West Nile Virus Prevention Basics

Post of West Nile Virus Prevention Basics

West Nile Virus Prevention for Your Family

Are you concerned about protecting your family from West Nile virus? The thought of anyone in your family contracting an illness from an infected mosquito may be enough to make your shelter inside, especially if the virus has been identified in your area. Don’t let worry about the West Nile virus keep you and your family members from spending quality time together outside.

To prevent West Nile virus transmission, Mosquito Joe has prepared some tips so you can combat the mosquitoes in your yard and take the proper steps to make your property an itch-free zone.

How to Prevent Getting West Nile Virus

Unfortunately, there is no vaccine for West Nile virus, so the number-one way to prevent virus transmission is to stop mosquito bites in the first place.

Here’s what you can do to protect yourself and your loved ones:

1. Use an effective mosquito repellent product.

Look for insect repellant products registered by the Environmental Protection Agency (EPA). Products containing DEET, picaridin, IR3535, oil of lemon eucalyptus (OLE), para-menthane-diol (PMD), and 2-undecanone have been proven to repel mosquitoes and other biting insects. These products are an effective solution for everyone, even women who are pregnant or breastfeeding. However, these repellents are not recommended for young children. Always read product labels and check the EPA site for product safety and effectiveness.

2. Wear long sleeves and pants.

Covering as much skin as possible is a good way to keep mosquito bites away. Neutral-colored, loose-fitting clothing is best. Avoid bright colors or flower patterns that can attract mosquito attention, as well as tight clothes, which can make it easier for the mosquito to penetrate through the clothing to the skin. Tuck pants into socks and consider wearing a hat for additional protection.

3. Treat clothing with permethrin.

Permethrin is a common mosquito control product that can be sprayed on clothing and shoes. The product is irritating to mosquitoes which keeps them from landing and biting, and can even kill them on contact. The product can be sprayed on all clothing, or you can purchase clothing that has been pre-treated with permethrin. However, do not apply the spray directly to the skin. Read the product label to determine how long the pesticide protection will last.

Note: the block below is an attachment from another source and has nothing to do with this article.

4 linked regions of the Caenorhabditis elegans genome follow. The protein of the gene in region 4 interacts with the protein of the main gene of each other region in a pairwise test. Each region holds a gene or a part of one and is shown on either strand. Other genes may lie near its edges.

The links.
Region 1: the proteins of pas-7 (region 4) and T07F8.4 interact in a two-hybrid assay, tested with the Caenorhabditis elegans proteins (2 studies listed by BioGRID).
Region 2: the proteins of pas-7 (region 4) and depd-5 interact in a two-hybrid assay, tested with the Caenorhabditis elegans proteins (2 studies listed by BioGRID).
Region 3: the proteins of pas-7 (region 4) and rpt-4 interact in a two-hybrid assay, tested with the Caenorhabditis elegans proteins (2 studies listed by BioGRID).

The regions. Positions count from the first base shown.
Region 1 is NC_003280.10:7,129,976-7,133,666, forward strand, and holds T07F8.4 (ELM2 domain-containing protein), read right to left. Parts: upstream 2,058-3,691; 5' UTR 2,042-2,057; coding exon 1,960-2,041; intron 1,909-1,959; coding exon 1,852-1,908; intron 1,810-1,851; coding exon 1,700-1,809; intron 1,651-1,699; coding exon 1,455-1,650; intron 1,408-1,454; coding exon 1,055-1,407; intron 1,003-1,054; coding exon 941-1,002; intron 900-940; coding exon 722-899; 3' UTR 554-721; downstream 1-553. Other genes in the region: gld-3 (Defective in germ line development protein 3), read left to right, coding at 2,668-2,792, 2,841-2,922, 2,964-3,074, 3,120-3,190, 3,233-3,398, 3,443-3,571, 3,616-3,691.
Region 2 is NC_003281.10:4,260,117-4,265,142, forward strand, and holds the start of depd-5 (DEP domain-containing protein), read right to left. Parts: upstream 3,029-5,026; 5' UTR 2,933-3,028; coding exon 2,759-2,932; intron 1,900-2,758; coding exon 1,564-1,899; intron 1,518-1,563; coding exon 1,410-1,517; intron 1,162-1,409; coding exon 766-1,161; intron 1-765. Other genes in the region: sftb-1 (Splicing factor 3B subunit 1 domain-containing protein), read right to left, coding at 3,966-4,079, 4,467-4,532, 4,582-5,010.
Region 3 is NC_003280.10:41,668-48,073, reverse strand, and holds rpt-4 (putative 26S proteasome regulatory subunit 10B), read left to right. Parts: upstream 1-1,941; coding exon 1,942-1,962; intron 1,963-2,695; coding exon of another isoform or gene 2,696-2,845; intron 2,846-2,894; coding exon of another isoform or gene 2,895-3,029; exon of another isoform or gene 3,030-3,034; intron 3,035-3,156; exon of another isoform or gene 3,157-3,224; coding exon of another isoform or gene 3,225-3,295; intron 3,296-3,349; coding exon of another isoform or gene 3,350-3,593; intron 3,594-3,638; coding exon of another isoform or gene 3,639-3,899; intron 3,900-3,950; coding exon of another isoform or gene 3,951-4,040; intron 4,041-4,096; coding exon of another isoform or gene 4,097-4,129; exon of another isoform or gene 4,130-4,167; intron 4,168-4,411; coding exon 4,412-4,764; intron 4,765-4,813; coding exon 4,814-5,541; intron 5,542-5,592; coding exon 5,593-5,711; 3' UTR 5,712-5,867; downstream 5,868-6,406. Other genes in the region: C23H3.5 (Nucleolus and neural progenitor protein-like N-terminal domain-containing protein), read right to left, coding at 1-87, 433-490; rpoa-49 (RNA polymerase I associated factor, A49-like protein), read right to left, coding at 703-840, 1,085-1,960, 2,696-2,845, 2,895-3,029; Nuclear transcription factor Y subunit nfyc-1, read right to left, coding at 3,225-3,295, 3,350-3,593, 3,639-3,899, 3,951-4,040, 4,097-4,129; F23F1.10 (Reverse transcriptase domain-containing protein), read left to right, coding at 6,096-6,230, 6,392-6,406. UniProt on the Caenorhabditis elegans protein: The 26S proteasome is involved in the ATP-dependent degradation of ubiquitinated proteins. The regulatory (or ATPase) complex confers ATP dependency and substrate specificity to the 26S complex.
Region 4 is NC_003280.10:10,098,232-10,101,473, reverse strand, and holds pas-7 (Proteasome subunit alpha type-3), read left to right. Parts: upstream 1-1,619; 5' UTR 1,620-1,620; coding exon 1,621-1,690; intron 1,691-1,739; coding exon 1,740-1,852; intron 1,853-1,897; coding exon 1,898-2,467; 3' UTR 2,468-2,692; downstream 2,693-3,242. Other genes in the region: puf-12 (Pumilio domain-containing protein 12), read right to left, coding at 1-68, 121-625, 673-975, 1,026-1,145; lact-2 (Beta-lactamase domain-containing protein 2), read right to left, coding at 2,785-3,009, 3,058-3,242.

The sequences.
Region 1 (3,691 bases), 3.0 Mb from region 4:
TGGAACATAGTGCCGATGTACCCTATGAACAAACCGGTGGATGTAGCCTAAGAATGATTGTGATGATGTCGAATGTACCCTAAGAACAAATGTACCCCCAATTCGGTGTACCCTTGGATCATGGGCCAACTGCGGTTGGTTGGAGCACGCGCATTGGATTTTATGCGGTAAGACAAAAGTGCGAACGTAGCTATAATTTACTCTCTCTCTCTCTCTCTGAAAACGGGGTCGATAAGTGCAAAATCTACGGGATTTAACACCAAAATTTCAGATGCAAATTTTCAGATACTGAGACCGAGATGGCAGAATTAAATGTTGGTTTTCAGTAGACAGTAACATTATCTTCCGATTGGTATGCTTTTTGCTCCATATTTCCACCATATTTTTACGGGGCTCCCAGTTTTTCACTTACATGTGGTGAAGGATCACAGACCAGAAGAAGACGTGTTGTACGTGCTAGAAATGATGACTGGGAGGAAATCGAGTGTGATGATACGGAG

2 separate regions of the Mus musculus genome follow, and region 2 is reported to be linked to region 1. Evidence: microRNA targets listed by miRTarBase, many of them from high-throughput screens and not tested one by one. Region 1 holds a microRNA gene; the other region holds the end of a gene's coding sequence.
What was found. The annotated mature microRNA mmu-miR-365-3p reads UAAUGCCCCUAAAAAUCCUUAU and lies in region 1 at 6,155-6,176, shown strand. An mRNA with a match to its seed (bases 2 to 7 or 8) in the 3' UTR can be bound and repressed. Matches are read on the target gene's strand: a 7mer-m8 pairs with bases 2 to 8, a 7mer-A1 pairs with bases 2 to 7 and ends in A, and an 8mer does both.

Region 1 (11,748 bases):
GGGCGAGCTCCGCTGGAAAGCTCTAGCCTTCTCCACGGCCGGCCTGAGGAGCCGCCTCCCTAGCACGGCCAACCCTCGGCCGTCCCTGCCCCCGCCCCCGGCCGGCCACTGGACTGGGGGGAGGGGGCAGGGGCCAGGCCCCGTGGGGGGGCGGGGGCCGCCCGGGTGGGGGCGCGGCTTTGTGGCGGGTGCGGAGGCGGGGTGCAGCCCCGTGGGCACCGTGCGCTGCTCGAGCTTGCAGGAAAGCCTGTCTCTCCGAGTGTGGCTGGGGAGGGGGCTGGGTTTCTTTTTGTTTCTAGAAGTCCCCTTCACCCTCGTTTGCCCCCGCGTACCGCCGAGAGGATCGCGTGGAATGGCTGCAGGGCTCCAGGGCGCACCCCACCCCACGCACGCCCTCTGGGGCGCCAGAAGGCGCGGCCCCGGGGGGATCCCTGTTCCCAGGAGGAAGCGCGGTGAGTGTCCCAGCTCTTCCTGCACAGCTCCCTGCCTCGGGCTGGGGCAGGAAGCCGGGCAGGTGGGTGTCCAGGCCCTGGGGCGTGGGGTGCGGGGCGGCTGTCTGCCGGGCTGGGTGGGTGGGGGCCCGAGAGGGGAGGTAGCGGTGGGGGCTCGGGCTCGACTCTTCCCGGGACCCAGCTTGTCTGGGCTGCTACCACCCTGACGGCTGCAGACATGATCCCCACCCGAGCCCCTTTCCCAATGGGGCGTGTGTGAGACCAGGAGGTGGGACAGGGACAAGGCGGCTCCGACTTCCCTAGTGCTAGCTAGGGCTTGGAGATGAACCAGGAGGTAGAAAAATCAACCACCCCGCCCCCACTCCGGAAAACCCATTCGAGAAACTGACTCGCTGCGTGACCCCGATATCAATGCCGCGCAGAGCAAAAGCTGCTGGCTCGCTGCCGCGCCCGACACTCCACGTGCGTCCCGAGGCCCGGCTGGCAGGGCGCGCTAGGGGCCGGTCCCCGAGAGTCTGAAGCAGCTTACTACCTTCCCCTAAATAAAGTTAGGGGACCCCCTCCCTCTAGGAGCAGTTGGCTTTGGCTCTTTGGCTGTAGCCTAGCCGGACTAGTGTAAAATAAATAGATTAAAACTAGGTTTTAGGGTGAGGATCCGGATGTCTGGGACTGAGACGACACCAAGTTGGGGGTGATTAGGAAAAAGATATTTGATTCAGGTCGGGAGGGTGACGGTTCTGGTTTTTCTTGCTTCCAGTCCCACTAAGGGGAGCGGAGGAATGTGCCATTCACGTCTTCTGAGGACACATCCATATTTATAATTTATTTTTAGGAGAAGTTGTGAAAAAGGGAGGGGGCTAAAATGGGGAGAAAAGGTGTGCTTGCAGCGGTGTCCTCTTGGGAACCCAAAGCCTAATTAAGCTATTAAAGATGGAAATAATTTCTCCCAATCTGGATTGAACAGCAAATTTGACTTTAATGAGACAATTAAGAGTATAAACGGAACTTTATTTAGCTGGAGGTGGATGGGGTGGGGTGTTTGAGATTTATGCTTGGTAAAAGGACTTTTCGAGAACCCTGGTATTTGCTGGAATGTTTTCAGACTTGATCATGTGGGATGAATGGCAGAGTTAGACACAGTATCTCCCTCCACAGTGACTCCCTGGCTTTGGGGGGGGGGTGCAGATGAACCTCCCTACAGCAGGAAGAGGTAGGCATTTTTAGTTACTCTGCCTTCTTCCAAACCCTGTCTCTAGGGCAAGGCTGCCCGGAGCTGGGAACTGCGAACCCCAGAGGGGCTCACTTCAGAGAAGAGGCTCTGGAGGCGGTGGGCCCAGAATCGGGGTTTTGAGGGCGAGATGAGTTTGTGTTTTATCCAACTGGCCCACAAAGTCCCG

4. Avoid going outside at dusk and dawn.

Dusk and dawn are when mosquitoes are the most prevalent. If possible, avoid going outside during these times. Another time to stay inside is immediately following a rainfall, when mosquitoes may be hanging out near standing water in and around your yard.

5. Avoid and prevent mosquito high-traffic zones.

In addition to steering clear of stagnant pools of water like puddles, birdbaths, and clogged, water-filled gutters, it’s a good idea to avoid areas including garbage cans, flowerbeds, piles of leaves, shrubbery, orchards, and wooded areas—all tend to be high-traffic areas for mosquitoes.

You can also take these steps to make your property less attractive to the biting pests:

  • Empty standing or stagnant water around the property on a regular basis.
  • Keep your lawn and shrubbery trimmed and tidy so mosquitoes have fewer places to lurk and rest.
  • Stay on top of gutter maintenance to avoid dirty gutters with stagnant water accumulation.
  • Repair leaky outdoor faucets and store garden hoses properly.

6. Additional steps to protect children.

Not every insect repellent that’s approved for adults should be used for infants and young children. Always read product labels and check the EPA list for registered insect repellents to determine which products are right for your child. Do not use products that contain oil of lemon eucalyptus (OLE) or para-menthane-diol (PMD) on children younger than three years old.

According to the American Academy of Pediatrics (AAP), insect repellent use on infants under two months old is not recommended.

Whether your child is too young for insect repellants, or you would like to find alternatives, here are other and West Nile virus:

  • Cover baby carriers and strollers with protective netting.
  • Clothe baby head-to-toe in loose-fitting, neutral-colored clothing; include a hat to protect head and ears from bites and shoes or socks to protect feet.
  • Avoid the use of strongly scented soaps, lotions, hair products, and perfumes.
  • Keep the baby inside as much as possible if your yard does not have proper mosquito control.

West Nile Prevention for Your Property

Many homeowners find the most effective way to prevent West Nile virus transmission on their property is to eradicate mosquitoes. No mosquitoes mean no mosquito bites. And no mosquito bites means no West Nile virus.

Ready to reclaim your yard from the threat of biting mosquitoes and worries about mosquito-borne illnesses? Let your local Mosquito Joe team apply the effective barrier treatments that will keep mosquitoes away for up to three weeks. No more swatting, worrying and scratching. Your family can have peace of mind while you enjoy bite-free time together outside. Call the friendly, knowledgeable pros at Mosquito Joe today at 1-855-275-2563 or contact us online to take back control of your yard this season.

Keeping your window screens in great shape is a good way to prevent mosquitoes from entering your home. Consider window screen repair or replacement services from Glass Doctor®, another member of the Neighborly® family of trusted home service brands.